One of the most frustrating parts of parenting is dealing with our children’s negative reactions to food at mealtimes. It’s enough to make any Mom want to either insist they eat, no matter what, or throw in the towel completely.
These tendencies over time can create bad habits that cause stress at the table and negatively impact kids’ vegetable eating habits.
That’s why it’s key for parents to remember that, as with all manners,
So often when I’m talking to parents about how to get their kids to eat vegetables, I go back to the examples of teaching our kids to learn how to read or learn how to ride a bike.
These concepts are so familiar for parents that the analogies of “learning” to do these things is obvious, especially compared to talking about the more abstract idea of “getting our kids to do something,” like eating their vegetables.
We all like a little veggie with our dip.
Your child’s hummingbird metabolism may cause him or her to ask for a snack every hour, but you want feed them whole foods loaded with nutritional benefits as often as possible. The good news is you don’t have to feel guilty about letting your kiddos coat their carrots in Creamy Ranch.
Can your go-to veggie dip do that?
Vegy Vida was developed by moms. BVV (Before Vegy Vida), you could ask any of our moms what dinner time was like and you’d be met with heavy sighs, little laughs and veggie negotiation tales. We set out on this mission so we could hear about happy mealtimes and magic moments.
Vegy Vida helps start the veggie relationship with your kiddo, but sometimes they need a little incentive. (Don’t we all?)
We created a tool called the BrocStar Certificate.
The provider of eye-catching color in carrots, bell peppers and tomatoes, beta-carotene is transformed in the body to our eyes’ best friend – vitamin A. Where to find it and one A+ recipe.
If vitamin A is a super nutrient, then consider beta-carotene the Clark Kent of good health.
The pigment that gives many veggies and fruits their orange or red pigment, beta-carotene transforms into vitamin A in our bodies.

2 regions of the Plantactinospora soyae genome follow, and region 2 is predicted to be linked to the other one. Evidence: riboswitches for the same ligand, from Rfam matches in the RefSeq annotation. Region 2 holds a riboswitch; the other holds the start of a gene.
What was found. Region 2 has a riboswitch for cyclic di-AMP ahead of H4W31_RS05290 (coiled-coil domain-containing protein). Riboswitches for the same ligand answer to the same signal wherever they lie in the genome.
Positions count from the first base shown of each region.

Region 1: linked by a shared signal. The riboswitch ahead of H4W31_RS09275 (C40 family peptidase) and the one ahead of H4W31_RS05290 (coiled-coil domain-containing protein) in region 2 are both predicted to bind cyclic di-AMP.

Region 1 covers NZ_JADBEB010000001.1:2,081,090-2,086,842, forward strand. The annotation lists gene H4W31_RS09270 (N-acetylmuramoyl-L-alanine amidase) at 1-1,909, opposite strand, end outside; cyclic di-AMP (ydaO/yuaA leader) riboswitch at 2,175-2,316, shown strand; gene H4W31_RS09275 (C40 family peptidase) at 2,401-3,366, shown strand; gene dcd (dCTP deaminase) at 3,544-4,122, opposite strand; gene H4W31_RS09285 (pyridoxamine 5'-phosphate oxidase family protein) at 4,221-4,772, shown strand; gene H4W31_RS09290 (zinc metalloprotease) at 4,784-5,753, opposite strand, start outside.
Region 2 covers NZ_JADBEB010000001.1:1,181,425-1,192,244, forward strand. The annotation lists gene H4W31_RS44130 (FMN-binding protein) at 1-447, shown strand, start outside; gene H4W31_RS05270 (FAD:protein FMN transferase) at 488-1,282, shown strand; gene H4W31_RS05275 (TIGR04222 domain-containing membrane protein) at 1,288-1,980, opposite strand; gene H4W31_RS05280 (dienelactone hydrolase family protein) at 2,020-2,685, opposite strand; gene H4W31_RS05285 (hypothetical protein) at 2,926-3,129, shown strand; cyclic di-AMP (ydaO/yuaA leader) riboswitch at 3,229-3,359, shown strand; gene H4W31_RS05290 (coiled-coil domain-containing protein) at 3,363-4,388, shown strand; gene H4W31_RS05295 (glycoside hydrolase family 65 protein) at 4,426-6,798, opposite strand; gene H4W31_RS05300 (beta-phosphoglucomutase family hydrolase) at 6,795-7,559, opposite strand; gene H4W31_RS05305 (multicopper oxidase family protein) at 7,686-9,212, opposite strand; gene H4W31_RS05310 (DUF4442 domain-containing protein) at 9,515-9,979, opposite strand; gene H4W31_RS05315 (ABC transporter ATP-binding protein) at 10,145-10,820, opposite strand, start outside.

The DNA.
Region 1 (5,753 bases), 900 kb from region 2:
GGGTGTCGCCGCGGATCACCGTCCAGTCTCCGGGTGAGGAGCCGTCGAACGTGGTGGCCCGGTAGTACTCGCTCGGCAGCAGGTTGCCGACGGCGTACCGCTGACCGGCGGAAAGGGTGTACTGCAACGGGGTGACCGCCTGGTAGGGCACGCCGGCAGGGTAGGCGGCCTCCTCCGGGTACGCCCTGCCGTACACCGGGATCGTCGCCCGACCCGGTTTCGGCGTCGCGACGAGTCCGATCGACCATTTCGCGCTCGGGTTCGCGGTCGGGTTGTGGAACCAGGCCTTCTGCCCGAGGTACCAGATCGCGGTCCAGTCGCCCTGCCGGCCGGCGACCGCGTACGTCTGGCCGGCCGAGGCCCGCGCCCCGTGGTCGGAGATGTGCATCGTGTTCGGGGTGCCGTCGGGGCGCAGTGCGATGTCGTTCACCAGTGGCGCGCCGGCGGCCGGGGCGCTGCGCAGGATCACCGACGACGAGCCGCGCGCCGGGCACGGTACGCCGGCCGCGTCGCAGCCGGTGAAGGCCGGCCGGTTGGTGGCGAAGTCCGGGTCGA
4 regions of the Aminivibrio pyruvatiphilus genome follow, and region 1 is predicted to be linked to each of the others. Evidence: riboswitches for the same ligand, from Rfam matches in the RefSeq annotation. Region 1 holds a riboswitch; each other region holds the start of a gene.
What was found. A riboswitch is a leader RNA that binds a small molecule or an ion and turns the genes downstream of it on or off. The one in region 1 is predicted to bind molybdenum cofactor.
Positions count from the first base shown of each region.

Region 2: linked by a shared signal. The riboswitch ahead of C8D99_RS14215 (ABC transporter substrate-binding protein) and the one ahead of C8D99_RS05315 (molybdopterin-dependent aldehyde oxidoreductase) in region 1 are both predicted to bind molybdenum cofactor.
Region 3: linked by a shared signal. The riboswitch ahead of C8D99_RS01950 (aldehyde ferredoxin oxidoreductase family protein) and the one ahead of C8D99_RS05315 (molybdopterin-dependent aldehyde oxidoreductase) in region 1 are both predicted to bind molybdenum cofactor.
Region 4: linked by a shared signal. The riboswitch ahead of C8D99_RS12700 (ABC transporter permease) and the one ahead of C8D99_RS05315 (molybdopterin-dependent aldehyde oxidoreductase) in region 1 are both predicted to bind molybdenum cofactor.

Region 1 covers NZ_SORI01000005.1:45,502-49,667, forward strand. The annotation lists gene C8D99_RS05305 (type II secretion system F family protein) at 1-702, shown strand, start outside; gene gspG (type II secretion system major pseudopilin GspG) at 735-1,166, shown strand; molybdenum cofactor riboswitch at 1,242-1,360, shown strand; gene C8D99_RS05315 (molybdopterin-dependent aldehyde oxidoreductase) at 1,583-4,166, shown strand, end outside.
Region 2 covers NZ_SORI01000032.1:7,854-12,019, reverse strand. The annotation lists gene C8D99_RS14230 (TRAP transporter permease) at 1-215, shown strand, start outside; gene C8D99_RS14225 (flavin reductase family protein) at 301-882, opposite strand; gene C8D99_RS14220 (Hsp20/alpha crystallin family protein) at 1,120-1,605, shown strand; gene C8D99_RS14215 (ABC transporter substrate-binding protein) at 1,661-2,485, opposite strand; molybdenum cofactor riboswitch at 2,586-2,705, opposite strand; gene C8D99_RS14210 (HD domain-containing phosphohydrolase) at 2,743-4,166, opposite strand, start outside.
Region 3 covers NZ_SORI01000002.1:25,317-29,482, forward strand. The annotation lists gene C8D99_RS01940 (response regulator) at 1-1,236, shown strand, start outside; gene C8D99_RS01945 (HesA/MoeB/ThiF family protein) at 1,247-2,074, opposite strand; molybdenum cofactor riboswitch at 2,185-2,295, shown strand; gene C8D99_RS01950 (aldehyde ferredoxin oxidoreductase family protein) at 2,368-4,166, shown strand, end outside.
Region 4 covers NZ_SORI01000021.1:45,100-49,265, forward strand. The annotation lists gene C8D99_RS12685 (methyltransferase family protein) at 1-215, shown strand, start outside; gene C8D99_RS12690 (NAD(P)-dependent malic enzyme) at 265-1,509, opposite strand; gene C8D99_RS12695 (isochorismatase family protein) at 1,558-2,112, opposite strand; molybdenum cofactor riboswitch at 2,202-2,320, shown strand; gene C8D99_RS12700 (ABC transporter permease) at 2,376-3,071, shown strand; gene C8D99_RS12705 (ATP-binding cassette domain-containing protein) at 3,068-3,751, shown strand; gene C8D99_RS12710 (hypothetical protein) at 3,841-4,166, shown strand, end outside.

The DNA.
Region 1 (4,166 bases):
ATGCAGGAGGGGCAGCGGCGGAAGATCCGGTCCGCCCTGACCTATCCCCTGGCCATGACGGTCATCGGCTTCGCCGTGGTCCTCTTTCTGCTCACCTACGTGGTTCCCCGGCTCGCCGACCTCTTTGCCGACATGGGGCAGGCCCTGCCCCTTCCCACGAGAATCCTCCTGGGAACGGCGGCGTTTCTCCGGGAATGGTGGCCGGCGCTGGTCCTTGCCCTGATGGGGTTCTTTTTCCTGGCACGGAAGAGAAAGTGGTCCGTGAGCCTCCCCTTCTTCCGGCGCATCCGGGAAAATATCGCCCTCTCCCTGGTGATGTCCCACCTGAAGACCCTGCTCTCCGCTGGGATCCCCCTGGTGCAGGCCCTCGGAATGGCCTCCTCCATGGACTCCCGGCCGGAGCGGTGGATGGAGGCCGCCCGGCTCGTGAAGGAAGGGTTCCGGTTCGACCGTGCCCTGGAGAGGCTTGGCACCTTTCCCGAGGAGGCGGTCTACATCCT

Cauliflower is good for a kid’s growing bones, muscles and digestive system. It’s also a great source of immunity-boosting vitamin C. But how to get kids interested? Perhaps with a bit of history.
Here’s a way to interest your kids in that head of cauliflower: Tell them it’s nearly 2,000 years old and was discovered by an army commander of the Roman Empire.
Pretty lofty, huh? But the humble-looking veggie’s nutritional value is just as impressive as its roots.
Nutrition experts warn that phosphate additives will be the “trans fats of the future.” Why is this a worry for our kids? Because the compound, often found in fast and processed food, can compromise bone health.
Why did the concerned mom cross the road? To get a healthier chicken sandwich.
Fast-food chicken and other foods are under the gun for an ingredient that generally is healthy, but in some cases can actually be harmful: phosphates.
Let’s give peanut butter and bologna a break. Peas and peppers make great bread mates as well, and carry a bunch of energy-rich vitamins essential for a kid’s healthy development. Here are five kid-friendly veggie sandwiches that pack well for lunch.
When it comes to good nutrition, a sandwich without veggies is full of baloney.
Sure, cold cuts and PB&J are great go-to’s for lunch in a pinch, but have you tried a full veggie sandwich?
The kinds of nutrients your need for healthy growth change over the years. We look at nutrition needs among kids in three age groups with tips for getting them to accept veggies.
Kids grow so fast, but are they growing well?
One day they’re mastering a tricycle and the next, it seems, they’re asking for the car keys. In the years between, the fuel that drives healthy growth also is shifting.
Gardening is a beautiful, and delicious, activity for kids and a great way for them to learn to appreciate veggies. Here’s a list of the best veggies to get into the ground in early spring and tips on getting the kids involved.
If the forests are the lungs of our lands, as Franklin Roosevelt eloquently put it, then consider gardens to be little sighs of joy.
Gardens bring light to cloudy mornings,